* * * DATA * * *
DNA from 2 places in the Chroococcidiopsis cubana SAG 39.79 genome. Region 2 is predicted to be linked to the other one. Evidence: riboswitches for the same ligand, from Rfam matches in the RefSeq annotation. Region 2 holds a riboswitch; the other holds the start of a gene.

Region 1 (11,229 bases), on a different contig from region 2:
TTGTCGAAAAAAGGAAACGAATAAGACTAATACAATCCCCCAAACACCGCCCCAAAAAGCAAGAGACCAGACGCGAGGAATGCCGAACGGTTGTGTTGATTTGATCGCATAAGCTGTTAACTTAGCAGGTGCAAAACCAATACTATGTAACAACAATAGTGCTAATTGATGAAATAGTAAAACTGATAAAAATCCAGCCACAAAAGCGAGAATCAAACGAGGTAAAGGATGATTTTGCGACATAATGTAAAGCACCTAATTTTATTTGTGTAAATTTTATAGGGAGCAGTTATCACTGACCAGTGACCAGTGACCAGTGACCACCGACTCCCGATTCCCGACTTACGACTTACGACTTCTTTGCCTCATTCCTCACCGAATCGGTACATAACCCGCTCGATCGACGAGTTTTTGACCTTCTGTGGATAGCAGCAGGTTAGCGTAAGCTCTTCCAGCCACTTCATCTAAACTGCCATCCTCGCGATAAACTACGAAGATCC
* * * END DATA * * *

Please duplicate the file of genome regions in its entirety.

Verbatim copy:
DNA from 2 places in the Chroococcidiopsis cubana SAG 39.79 genome. Region 2 is predicted to be linked to the other one. Evidence: riboswitches for the same ligand, from Rfam matches in the RefSeq annotation. Region 2 holds a riboswitch; the other holds the start of a gene.

Region 1 (11,229 bases), on a different contig from region 2:
TTGTCGAAAAAAGGAAACGAATAAGACTAATACAATCCCCCAAACACCGCCCCAAAAAGCAAGAGACCAGACGCGAGGAATGCCGAACGGTTGTGTTGATTTGATCGCATAAGCTGTTAACTTAGCAGGTGCAAAACCAATACTATGTAACAACAATAGTGCTAATTGATGAAATAGTAAAACTGATAAAAATCCAGCCACAAAAGCGAGAATCAAACGAGGTAAAGGATGATTTTGCGACATAATGTAAAGCACCTAATTTTATTTGTGTAAATTTTATAGGGAGCAGTTATCACTGACCAGTGACCAGTGACCAGTGACCACCGACTCCCGATTCCCGACTTACGACTTACGACTTCTTTGCCTCATTCCTCACCGAATCGGTACATAACCCGCTCGATCGACGAGTTTTTGACCTTCTGTGGATAGCAGCAGGTTAGCGTAAGCTCTTCCAGCCACTTCATCTAAACTGCCATCCTCGCGATAAACTACGAAGATCC